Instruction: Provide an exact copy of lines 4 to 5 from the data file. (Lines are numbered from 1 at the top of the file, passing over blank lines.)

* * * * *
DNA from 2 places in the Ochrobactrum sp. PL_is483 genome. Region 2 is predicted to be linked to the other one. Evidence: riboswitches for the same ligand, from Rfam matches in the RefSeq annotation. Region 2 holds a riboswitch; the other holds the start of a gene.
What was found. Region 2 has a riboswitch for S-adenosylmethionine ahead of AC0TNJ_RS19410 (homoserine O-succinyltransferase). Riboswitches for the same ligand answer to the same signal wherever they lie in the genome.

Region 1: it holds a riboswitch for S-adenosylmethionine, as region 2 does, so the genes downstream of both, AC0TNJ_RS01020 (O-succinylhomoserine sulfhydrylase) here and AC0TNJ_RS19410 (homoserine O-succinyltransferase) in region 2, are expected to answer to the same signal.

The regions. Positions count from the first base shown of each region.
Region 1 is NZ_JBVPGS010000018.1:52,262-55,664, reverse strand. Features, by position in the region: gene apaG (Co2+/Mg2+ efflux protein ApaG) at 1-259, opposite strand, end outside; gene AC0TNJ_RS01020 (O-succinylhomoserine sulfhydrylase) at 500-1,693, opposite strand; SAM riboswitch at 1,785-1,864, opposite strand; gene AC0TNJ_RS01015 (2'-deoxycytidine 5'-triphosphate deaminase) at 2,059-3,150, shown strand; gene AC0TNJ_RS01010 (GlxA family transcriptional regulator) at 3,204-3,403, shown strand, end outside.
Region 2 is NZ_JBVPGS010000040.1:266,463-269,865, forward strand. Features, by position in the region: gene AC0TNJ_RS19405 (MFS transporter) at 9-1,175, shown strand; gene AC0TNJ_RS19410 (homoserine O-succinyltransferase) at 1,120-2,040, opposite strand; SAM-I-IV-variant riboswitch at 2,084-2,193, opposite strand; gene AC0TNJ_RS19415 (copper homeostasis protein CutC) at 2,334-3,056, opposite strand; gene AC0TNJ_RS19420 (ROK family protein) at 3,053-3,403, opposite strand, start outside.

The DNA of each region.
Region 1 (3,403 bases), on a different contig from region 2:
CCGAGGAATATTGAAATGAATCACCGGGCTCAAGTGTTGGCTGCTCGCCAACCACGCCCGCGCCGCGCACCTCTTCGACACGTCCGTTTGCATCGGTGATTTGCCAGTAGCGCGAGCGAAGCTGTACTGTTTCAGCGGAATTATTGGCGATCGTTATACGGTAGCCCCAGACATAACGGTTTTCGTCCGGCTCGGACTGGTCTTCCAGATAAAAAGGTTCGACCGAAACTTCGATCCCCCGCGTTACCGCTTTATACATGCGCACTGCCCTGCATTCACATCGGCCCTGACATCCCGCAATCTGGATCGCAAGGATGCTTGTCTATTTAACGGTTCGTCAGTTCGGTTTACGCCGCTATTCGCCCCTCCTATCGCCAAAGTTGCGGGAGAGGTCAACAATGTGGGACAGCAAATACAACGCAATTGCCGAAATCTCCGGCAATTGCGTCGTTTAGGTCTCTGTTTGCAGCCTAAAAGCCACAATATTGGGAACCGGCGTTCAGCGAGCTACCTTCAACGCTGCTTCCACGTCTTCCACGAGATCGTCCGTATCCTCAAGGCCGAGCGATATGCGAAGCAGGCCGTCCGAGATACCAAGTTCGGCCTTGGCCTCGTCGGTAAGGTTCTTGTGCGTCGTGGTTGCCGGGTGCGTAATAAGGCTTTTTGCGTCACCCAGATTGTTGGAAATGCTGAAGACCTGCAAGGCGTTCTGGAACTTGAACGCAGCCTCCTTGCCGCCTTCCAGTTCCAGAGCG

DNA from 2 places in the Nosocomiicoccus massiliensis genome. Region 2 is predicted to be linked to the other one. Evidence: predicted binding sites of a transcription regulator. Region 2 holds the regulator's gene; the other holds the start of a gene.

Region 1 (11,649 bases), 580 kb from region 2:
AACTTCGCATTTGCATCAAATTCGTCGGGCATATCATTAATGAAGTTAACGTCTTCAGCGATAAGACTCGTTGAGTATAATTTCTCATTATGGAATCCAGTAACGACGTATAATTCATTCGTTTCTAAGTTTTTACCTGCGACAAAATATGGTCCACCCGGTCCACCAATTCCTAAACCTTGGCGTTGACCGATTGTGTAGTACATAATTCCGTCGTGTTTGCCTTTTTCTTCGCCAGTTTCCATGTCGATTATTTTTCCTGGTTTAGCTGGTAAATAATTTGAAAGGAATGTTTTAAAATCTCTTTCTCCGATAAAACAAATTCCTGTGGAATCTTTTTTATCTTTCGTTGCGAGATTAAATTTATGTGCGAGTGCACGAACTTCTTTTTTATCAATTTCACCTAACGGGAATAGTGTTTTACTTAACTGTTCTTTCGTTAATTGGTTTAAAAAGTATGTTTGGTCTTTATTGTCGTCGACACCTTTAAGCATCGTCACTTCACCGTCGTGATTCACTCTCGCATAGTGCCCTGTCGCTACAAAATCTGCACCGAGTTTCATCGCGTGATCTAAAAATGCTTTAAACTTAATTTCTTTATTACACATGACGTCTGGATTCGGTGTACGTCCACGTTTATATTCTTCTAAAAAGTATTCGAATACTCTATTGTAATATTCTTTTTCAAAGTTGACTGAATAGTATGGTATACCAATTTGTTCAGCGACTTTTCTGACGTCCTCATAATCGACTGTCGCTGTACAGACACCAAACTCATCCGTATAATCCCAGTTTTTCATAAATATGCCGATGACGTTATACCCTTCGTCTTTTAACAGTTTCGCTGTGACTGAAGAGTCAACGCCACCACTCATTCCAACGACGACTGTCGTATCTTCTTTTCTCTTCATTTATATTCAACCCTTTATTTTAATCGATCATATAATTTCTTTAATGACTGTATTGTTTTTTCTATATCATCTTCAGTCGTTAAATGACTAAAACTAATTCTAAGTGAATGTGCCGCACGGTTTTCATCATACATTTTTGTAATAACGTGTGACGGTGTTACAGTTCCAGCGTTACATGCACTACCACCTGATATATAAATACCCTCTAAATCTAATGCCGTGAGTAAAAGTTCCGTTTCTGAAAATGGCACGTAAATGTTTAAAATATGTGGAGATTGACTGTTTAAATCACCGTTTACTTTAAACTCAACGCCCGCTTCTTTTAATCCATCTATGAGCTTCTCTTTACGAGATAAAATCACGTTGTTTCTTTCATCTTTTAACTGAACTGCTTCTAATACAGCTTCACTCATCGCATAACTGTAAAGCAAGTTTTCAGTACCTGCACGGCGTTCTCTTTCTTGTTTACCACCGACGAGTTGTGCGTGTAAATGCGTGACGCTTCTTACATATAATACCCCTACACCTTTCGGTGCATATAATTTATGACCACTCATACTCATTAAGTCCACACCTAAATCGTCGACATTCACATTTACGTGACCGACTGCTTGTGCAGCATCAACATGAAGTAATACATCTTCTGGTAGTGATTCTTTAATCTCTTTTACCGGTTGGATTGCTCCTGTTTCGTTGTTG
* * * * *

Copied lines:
The regions. Positions count from the first base shown of each region.
Region 1 is NZ_JBVPGS010000018.1:52,262-55,664, reverse strand. Features, by position in the region: gene apaG (Co2+/Mg2+ efflux protein ApaG) at 1-259, opposite strand, end outside; gene AC0TNJ_RS01020 (O-succinylhomoserine sulfhydrylase) at 500-1,693, opposite strand; SAM riboswitch at 1,785-1,864, opposite strand; gene AC0TNJ_RS01015 (2'-deoxycytidine 5'-triphosphate deaminase) at 2,059-3,150, shown strand; gene AC0TNJ_RS01010 (GlxA family transcriptional regulator) at 3,204-3,403, shown strand, end outside.